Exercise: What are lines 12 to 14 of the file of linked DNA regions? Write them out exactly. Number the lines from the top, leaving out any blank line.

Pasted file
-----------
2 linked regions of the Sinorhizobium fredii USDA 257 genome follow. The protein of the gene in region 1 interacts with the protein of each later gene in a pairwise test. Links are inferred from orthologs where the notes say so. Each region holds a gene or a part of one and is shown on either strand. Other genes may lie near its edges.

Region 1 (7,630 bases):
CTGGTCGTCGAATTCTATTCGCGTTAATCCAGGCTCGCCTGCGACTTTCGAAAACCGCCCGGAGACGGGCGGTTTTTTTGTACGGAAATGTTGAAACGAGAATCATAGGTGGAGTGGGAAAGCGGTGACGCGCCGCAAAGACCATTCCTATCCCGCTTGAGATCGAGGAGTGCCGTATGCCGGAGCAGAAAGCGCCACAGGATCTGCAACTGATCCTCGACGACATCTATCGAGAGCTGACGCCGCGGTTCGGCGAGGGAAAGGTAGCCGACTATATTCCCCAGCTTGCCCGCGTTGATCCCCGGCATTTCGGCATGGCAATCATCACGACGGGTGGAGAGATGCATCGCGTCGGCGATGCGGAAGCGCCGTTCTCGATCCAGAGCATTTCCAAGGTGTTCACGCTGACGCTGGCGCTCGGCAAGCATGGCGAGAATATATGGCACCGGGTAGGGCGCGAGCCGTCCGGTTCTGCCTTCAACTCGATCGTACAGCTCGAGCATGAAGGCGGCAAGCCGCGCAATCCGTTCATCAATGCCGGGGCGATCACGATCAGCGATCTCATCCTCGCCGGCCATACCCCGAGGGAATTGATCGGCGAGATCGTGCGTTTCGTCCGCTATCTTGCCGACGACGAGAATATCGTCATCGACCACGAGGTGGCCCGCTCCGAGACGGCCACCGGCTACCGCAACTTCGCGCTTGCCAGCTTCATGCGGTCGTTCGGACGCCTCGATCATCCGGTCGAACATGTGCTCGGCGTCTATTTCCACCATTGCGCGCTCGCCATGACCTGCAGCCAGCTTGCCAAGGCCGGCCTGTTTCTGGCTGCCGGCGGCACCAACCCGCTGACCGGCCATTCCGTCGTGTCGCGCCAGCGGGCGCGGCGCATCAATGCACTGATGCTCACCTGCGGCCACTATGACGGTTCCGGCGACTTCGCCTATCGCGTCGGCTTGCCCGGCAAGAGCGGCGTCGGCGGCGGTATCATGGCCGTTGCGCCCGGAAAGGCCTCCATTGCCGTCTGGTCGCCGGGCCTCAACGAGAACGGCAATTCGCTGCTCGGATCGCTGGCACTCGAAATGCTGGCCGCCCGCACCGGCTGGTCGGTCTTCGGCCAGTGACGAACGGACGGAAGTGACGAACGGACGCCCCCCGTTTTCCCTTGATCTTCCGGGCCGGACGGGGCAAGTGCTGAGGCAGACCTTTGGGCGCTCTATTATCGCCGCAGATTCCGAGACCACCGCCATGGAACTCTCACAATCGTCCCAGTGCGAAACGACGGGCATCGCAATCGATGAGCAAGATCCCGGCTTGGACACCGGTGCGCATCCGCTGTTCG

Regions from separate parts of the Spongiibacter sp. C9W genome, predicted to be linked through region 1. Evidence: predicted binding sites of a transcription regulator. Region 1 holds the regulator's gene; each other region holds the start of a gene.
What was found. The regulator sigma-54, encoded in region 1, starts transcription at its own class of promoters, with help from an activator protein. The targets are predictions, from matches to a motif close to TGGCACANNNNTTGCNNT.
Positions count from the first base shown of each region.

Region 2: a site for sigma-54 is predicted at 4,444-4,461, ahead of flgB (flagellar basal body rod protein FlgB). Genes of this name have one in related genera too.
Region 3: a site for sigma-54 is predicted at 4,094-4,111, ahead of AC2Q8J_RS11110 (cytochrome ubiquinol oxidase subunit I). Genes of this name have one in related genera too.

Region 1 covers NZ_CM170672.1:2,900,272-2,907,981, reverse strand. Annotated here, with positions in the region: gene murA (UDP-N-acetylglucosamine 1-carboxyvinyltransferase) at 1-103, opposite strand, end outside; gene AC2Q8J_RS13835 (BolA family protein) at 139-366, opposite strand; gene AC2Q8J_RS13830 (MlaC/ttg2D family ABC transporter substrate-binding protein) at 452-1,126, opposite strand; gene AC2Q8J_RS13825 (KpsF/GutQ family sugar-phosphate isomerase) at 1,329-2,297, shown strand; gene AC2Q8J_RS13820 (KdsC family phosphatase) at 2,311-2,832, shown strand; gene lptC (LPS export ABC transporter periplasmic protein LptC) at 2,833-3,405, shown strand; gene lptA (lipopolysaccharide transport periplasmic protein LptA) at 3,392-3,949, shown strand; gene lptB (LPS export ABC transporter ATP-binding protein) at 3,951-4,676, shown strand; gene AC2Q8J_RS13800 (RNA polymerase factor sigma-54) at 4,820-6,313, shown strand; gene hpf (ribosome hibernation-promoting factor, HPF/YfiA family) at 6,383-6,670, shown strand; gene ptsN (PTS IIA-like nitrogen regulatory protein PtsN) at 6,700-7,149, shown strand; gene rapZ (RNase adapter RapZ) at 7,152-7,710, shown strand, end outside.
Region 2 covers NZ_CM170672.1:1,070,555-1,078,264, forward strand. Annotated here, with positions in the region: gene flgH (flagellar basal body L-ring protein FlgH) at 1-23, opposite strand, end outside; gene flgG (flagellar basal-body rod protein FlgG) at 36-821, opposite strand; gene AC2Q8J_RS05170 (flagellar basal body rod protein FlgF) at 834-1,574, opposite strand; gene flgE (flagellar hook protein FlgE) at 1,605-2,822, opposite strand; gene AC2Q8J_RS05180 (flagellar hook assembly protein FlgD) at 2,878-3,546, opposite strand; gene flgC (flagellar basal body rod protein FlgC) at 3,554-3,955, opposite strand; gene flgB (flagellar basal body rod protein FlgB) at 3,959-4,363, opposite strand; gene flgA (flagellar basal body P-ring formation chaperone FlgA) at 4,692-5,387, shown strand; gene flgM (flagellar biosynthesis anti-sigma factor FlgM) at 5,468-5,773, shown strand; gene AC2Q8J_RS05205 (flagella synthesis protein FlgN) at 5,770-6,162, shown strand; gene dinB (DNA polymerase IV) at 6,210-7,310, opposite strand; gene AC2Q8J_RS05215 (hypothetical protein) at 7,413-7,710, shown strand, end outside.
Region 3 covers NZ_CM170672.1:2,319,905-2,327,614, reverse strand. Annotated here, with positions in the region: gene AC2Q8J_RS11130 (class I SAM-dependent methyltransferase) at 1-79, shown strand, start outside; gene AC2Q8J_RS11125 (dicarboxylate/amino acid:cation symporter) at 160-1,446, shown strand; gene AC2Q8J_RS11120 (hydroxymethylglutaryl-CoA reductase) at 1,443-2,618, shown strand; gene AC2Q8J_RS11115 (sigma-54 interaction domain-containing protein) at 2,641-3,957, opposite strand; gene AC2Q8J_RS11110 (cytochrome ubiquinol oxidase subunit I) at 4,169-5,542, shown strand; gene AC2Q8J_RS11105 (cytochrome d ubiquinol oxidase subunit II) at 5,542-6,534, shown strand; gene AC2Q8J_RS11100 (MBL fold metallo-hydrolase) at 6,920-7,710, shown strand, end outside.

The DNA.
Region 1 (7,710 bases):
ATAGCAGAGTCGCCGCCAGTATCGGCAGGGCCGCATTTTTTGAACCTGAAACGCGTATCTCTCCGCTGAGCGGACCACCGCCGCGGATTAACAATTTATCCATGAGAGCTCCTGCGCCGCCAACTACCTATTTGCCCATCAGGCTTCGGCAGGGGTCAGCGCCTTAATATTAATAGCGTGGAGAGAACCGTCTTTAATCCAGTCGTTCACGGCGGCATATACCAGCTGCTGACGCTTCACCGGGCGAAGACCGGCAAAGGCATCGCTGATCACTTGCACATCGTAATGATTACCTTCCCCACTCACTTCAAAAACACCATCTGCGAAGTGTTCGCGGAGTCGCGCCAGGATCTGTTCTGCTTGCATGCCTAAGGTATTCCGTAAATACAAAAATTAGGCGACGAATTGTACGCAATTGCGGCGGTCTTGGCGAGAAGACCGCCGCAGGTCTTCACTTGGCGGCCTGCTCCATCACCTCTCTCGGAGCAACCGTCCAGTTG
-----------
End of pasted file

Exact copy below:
The DNA.
Region 1 (7,710 bases):
ATAGCAGAGTCGCCGCCAGTATCGGCAGGGCCGCATTTTTTGAACCTGAAACGCGTATCTCTCCGCTGAGCGGACCACCGCCGCGGATTAACAATTTATCCATGAGAGCTCCTGCGCCGCCAACTACCTATTTGCCCATCAGGCTTCGGCAGGGGTCAGCGCCTTAATATTAATAGCGTGGAGAGAACCGTCTTTAATCCAGTCGTTCACGGCGGCATATACCAGCTGCTGACGCTTCACCGGGCGAAGACCGGCAAAGGCATCGCTGATCACTTGCACATCGTAATGATTACCTTCCCCACTCACTTCAAAAACACCATCTGCGAAGTGTTCGCGGAGTCGCGCCAGGATCTGTTCTGCTTGCATGCCTAAGGTATTCCGTAAATACAAAAATTAGGCGACGAATTGTACGCAATTGCGGCGGTCTTGGCGAGAAGACCGCCGCAGGTCTTCACTTGGCGGCCTGCTCCATCACCTCTCTCGGAGCAACCGTCCAGTTG